Great news: Korea declares war on Woodside

Via Reuters:

South Korea’s Korea Gas Corp has entered court-administered arbitration with Australian joint venture North West Shelf Gas seeking to settle a dispute over a liquefied natural gas (LNG) contract that expired in 2016.

A spokesman for the state-run Korean firm, known as KOGAS, confirmed an arbitration process was under way but declined to give details. Woodside Petroleum, operator of the North West Shelf venture, was not immediately available for comment.

The case, to be heard in a specialist arbitration court, will be closely watched by the booming global liquefied natural gas (LNG) industry. KOGAS is the world’s second-biggest single buyer of LNG, and Australia has ambitions to overtake Qatar as the world’s biggest exporter of the fuel.

The arbitration relates to a difference over price of a mid-term supply contract, a person familiar with the matter told Reuters. The person declined to be named due to the sensitivity of the matter.

Saul Kavonic of energy consultancy Wood Mackenzie said it was “the first time in Asia” that an LNG buyer has resorted to taking an LNG price review negotiation to arbitration.

“Producers will be watching how the likes of the Chinese national oil companies, JERA (of Japan) and KOGAS choose to navigate upcoming price review opportunities, with large project value at stake,” Kavonic said.

Two sources with direct knowledge of the matter said a London arbitration court was hearing the case.

South Korea imports most of its LNG via KOGAS, the country’s sole LNG wholesaler. The firm brings in more than 30 million tonnes per year of the fuel, mainly from Qatar and Australia.

Most of Asia’s LNG is supplied via long-term contracts under which buyers receive monthly cargoes. If they cancel supplies, payment is still due under so-called “take-or-pay” clauses.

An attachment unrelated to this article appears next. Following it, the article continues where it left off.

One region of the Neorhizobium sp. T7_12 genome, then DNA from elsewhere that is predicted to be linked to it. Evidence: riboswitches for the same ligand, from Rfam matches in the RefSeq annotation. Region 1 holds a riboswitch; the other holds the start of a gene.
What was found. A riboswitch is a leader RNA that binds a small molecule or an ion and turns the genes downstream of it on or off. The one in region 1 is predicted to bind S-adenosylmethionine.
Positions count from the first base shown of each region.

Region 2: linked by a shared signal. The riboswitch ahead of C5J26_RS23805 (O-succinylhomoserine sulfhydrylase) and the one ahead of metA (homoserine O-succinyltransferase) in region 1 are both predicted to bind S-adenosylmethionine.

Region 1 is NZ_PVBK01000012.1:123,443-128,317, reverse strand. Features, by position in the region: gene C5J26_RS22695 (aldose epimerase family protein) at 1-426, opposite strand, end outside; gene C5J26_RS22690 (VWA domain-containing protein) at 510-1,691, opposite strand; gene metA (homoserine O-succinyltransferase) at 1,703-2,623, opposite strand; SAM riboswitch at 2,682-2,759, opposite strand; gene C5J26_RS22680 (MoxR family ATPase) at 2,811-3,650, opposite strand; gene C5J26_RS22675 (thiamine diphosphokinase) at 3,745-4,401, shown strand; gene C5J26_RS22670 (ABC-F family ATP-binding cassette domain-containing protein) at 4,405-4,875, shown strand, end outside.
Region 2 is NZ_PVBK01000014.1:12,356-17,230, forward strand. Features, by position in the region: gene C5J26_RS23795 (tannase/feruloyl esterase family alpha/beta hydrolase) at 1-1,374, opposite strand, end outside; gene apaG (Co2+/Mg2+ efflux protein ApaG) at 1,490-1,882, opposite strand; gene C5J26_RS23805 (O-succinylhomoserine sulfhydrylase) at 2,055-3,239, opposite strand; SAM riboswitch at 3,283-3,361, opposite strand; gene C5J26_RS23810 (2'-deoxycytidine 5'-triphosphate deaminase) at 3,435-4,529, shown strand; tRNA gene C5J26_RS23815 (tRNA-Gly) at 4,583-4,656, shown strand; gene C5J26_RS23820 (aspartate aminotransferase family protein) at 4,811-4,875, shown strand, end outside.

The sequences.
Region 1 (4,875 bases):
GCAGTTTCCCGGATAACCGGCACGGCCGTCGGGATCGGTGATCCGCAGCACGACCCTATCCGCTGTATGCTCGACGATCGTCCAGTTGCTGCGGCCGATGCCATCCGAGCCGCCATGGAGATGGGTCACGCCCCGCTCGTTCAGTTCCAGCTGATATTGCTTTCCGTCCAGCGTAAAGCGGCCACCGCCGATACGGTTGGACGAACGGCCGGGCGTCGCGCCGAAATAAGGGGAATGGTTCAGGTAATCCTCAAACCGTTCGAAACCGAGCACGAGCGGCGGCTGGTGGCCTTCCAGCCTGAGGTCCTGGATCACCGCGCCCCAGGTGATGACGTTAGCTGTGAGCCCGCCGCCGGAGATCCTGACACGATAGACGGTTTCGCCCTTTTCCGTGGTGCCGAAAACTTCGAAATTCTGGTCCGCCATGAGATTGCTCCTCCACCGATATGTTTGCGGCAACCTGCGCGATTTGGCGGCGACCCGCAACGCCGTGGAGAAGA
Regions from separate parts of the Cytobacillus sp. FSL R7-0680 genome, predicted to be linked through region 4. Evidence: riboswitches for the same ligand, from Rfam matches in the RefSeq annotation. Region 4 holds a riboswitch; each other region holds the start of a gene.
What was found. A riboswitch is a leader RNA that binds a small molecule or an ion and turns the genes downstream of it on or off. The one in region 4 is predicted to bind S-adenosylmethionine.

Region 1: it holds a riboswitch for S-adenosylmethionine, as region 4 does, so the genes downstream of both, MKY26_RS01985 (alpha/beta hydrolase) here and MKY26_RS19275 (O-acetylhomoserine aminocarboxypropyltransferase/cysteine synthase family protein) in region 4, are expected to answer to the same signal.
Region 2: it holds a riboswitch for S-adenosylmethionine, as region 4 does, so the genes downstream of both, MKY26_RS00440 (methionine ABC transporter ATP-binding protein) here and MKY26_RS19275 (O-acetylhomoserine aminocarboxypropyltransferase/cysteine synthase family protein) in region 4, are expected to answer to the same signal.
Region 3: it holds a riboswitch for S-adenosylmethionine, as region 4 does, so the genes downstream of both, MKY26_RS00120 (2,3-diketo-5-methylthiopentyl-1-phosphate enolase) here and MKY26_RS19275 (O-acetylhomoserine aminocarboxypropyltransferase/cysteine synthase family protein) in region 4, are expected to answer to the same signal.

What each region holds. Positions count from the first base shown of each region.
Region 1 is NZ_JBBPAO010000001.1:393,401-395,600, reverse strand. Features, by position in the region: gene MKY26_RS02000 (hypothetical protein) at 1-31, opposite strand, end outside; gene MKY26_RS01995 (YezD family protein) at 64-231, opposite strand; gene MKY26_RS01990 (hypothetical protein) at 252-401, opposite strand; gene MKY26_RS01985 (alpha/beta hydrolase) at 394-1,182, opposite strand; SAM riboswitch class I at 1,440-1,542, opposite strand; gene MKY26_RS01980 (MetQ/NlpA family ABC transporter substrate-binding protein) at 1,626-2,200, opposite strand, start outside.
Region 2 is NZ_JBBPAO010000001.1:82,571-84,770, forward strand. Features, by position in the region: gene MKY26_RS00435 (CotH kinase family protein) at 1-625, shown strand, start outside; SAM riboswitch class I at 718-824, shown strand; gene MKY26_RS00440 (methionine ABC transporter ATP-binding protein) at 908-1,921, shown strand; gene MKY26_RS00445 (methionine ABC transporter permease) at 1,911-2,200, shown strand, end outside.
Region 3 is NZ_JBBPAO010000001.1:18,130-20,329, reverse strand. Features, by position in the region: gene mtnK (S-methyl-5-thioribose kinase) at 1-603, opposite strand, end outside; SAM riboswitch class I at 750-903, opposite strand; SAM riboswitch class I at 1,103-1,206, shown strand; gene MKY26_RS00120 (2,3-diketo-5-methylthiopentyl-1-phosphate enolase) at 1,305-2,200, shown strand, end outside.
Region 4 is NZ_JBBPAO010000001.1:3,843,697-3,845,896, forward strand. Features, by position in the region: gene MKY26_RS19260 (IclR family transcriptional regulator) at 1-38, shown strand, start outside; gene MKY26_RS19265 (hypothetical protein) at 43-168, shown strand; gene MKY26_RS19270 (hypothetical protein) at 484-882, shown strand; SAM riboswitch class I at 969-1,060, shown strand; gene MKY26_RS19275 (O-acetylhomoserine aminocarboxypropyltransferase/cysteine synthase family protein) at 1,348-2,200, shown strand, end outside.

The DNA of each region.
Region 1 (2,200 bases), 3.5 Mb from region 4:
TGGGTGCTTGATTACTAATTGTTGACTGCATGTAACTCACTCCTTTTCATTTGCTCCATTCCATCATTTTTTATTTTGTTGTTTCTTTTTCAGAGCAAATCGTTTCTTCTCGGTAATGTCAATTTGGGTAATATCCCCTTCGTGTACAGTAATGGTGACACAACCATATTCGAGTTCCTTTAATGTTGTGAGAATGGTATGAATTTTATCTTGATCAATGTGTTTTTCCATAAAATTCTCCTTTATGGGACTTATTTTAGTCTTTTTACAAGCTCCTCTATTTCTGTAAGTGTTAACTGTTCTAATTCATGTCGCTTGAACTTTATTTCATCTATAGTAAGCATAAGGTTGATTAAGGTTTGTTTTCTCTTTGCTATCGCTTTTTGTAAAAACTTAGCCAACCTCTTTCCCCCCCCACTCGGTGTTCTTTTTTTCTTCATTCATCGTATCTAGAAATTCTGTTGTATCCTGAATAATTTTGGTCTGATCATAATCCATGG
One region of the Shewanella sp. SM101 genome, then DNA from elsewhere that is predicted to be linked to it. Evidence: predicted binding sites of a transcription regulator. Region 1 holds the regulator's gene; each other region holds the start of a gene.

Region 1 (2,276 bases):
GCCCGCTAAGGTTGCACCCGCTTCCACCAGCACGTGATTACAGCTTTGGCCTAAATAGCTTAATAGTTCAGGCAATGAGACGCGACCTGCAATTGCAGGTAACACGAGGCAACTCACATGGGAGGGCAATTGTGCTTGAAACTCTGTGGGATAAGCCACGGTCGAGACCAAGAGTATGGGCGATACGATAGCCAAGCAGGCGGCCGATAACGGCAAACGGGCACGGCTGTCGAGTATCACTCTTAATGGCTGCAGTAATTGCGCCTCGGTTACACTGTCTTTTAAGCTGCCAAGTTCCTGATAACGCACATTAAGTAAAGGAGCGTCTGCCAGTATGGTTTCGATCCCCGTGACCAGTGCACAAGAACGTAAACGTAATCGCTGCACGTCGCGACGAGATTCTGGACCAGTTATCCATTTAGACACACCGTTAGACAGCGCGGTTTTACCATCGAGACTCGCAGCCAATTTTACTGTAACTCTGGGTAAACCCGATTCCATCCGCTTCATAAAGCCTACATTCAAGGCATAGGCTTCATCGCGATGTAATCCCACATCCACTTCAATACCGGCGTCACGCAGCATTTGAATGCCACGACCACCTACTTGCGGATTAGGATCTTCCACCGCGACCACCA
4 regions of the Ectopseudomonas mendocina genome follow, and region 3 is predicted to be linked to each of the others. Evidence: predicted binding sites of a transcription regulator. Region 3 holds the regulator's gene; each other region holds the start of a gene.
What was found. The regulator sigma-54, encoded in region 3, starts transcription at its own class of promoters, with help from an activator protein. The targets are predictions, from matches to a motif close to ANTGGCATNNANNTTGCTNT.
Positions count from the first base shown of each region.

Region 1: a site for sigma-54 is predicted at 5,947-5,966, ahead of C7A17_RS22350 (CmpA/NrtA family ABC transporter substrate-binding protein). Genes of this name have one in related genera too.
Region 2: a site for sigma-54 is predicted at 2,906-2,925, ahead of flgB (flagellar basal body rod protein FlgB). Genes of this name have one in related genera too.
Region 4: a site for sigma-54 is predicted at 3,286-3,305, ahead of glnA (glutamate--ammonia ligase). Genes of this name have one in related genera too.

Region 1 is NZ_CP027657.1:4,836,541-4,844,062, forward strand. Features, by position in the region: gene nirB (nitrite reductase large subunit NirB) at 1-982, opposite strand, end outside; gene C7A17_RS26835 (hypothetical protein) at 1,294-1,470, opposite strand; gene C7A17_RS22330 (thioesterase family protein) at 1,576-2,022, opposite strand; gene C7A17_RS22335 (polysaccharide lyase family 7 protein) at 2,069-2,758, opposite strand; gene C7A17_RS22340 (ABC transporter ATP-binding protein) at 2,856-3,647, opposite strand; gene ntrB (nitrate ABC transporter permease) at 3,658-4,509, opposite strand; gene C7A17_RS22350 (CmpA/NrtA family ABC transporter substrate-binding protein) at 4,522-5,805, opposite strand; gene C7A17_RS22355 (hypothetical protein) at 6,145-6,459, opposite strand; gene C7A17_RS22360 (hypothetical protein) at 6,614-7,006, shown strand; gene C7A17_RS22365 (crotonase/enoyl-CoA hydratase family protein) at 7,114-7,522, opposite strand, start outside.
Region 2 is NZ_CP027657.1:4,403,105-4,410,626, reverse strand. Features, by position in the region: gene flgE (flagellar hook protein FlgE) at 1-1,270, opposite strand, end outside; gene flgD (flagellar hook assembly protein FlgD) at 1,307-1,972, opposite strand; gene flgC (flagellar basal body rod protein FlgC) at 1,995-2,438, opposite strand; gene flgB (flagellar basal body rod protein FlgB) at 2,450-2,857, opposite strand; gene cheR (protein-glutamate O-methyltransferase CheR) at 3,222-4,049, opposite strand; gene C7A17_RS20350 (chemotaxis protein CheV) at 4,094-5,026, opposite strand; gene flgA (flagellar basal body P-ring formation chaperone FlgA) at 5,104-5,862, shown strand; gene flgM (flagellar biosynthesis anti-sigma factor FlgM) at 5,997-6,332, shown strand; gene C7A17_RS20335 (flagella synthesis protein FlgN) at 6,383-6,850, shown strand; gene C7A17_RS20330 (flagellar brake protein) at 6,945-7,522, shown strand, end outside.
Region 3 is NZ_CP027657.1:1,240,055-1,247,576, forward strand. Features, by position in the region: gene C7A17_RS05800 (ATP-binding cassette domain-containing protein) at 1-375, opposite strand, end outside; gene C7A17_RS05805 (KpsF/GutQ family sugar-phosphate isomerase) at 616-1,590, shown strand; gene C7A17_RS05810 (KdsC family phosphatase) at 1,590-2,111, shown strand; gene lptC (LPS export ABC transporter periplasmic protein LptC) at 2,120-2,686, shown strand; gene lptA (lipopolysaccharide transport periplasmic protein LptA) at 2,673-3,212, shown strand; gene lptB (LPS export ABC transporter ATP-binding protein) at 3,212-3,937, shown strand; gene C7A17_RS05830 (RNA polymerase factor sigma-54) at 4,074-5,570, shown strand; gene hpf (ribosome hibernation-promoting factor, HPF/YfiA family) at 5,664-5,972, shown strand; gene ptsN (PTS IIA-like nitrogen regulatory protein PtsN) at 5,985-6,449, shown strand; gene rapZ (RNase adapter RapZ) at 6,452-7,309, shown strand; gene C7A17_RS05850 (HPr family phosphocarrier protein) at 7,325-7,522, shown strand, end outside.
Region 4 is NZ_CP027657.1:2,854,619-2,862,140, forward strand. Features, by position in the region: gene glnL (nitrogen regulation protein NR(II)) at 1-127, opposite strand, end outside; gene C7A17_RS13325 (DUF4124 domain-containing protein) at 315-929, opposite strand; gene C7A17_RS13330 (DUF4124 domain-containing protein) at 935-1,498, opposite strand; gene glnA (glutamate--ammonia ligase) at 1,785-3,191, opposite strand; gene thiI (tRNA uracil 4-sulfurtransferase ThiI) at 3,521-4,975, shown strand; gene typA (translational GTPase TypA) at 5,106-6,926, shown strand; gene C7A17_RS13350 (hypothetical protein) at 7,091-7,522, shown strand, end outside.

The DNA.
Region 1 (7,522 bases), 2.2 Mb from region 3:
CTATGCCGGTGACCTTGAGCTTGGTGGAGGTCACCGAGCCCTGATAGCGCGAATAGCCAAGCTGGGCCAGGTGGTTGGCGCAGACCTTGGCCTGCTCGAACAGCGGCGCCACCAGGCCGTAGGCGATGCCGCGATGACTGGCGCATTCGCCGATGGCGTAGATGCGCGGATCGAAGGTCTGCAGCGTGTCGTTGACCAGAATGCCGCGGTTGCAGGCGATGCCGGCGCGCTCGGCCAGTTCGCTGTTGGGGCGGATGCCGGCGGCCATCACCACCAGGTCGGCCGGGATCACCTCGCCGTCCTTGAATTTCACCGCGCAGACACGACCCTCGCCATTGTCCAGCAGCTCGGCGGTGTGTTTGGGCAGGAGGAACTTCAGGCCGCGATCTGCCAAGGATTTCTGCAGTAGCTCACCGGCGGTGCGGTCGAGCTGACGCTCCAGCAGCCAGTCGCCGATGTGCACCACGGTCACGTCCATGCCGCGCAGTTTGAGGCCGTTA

Additionally, “destination clauses” prevent buyers from selling LNG to third parties.

To protect buyers and sellers from sharp price swings, the LNG under most long-term contracts is linked to oil, which caps by how much the price for LNG can rise or fall.

But with Asian spot LNG prices LNG-AS down by half from a peak of more than $20 per million British thermal units (mmBtu) in early 2014, buyers have become restless and started demanding concessions.

There are two points to make here. The first is that despite wholesale palava to contrary, the LNG glut remains massive and growing, hence the strong-arming from KOGAS:

Second, it is most unfortunate but as Australians we must back KOGAS in this fight. Why? Because if it wins it will hit Asian LNG contract prices in the longer term as oil-linked contracts, as well as destination clauses erode. That will lower the regional gas price.

That, in turn, will drop Australia’s east coast gas prices which are delivering an huge energy shock to the economy such that gas exports are simply shifting wealth from everyone else to the gas cartel, delivering a fall in living standards to most Australians.

Sure, the producers will experience pain but that’s as it should be. It was they that mis-allocated hundreds of billions into white elephant LNG projects that export at huge losses. Everyone else in Australia should not have to pick up their tab via the cartel gouge of local markets.

Comments

  1. Horrified by your headline. Why the glee. I get that you don’t like LNG producers but the Woodside NWShelf and JV has proven a major success. Arbitration is usual avenue to determine disputes. Leave it with the courts.

    You’re transferring your frustration with aspects of East Coast LNG develoment to the West Coast, which has thus far been sensibly developed and profitably executed.

    • and woodside offsets risk to the mug punters
      Woodside Petroleum will raise $2.5 billion in new equity to help fund the acquisition of ExxonMobil’s stake in the large undeveloped Scarborough gas field.

    • Obviously it’s ironic but still the plain truth. The nation will net benefit if gas prices fall. Don’t blame me for absurd policy! You could argue that WPL was less guilty than some and a victim of sorts but my focus is national interest.

      • LNG now number two or three in terms of export revenues for Australia. This is a net benefit for the nation. That granny on the east coast can’t run her heater 24/7 is a separate issue. That a business on the east coast is penalised by high gas prices is also regrettable but it is unlikely these business will ever deliver the export good that LNG does.

      • Profitless exports dude. Net damage as the endowment is given away and locals pay the balance to keep it going.

        There is a world of difference between these exports and massively profitable coal or iron ore which is seen in the tax take.